Another month, another batch of Power BI updates. This time,
Microsoft introduces new tools for working in full-screen mode.
In Power BI, Microsoft’s cloud-powered business intelligence (BI) and analytics offering, full-screen mode offers a focused view of the software’s dashboard and its visualizations. It’s useful for presentations and discussing data points in meetings, but it’s a little lacking in flexibility.
With a new batch of updates, Microsoft has added new features that allow users to do more in full-screen mode, announced Microsoft Power BI Program Manager Amanda Cofsky in a March 11 company blog post.
These include the ability to print without requiring users to exit full-screen mode. Now, while the Power BI dashboard occupies the entire screen, moving the cursor will reveal a menu overlay with additional options, including print. Selecting it, will open up a Web browser’s print window.
Another option, Fit to Width, helps presenters eliminate distracting visual gaps in vertically oriented dashboards.
“Fit to Width expands your tiles to fill the entire canvas. This is useful for those dashboards that are taller than they are wide,” wrote Cofsky. “For example, in Full Screen mode, the dashboard below has a lot of empty space to the right and the tiles are too small to be seen in the back of the room.”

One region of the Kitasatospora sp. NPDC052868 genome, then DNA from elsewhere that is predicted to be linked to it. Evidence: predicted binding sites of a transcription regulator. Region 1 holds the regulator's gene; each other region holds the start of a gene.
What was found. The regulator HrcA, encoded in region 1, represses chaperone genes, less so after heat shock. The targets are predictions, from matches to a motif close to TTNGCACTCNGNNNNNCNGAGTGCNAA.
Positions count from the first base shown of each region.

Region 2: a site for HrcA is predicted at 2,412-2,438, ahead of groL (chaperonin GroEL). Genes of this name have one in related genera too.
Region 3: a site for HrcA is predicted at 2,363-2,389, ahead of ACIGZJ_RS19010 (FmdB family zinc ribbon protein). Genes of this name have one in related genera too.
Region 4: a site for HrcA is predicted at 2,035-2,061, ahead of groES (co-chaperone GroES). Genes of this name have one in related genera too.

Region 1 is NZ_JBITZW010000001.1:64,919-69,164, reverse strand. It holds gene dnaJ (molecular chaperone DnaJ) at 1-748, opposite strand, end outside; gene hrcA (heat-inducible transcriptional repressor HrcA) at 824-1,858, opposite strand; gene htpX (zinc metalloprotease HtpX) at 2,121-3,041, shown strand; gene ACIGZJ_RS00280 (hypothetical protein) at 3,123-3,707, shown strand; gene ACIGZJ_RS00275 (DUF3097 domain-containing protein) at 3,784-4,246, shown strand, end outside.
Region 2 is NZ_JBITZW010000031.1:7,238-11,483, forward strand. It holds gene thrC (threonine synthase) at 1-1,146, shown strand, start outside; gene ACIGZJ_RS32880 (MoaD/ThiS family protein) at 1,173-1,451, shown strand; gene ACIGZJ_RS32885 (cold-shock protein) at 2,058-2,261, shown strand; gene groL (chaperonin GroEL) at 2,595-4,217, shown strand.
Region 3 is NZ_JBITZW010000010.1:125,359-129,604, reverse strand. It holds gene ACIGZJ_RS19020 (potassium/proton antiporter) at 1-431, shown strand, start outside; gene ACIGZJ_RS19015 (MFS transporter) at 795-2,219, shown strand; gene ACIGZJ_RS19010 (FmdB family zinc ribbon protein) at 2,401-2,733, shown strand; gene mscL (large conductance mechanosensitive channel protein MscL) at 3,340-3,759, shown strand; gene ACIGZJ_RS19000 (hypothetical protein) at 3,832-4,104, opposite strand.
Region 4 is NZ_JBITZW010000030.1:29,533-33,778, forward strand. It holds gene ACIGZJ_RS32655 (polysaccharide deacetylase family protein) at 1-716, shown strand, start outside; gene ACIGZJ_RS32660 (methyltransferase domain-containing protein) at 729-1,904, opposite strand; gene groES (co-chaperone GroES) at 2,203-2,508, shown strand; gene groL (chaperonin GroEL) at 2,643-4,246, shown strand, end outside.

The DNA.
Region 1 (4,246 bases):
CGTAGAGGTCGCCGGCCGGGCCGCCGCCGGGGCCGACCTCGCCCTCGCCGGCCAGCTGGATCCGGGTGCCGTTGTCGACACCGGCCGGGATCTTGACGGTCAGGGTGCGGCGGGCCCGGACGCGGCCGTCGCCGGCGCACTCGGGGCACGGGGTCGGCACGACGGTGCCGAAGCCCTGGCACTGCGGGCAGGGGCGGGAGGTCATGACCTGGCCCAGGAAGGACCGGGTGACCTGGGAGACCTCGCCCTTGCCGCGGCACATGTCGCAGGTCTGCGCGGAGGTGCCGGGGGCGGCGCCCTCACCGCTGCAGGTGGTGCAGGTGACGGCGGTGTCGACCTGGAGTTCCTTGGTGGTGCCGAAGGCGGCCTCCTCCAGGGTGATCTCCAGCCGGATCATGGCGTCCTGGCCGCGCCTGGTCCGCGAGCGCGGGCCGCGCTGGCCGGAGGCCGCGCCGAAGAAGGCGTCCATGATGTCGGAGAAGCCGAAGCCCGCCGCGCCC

For users who like to reposition their tiles—Power BI displays visualizations and data points using a reconfigurable tiled interface—the software now allows users to customize their dashboards while maintaining an orderly appearance using the new Tile Flow feature. Turning on Tile Flow will align tiles to the top left of the UI, again helping to eliminate unsightly gaps.
Power BI’s natural-language Q&A feature, which automatically generates visualizations after a user asks a question pertaining to his or her data, now supports two new charts, gauge and area, in addition to bar charts and other common chart and graph types. “To use these visuals, just add ‘as area chart’ or ‘as gauge’ to the end of your question,” instructed Cofsky.
Earlier this week, Microsoft announced a new custom visual, the Gantt chart. Preferred by executives and project managers, this chart type provides an at-a-glance understanding of a project’s timeline, progress and current status.
Finally, Microsoft has upgraded the Q&A feature itself. Q&A will now offer auto-complete suggestions after typing just a few characters. Power BI Q&A will also now suggest visual types after users type “as” at the end of their questions.
Power BI is quickly becoming the face of Microsoft analytics. The product supports live connections to SQL Server databases and integrates with a growing number of the company’s business software products, including Dynamics AX, Microsoft’s new cloud-first enterprise resource planning (ERP) product offering.
Power BI can also be used to keep a watchful eye on Azure customer deployments. Last month’s update to Azure Security Center enables users, by way of a new content pack, to monitor attack patterns, view security alerts and uncover security risks affecting their Azure virtual machines.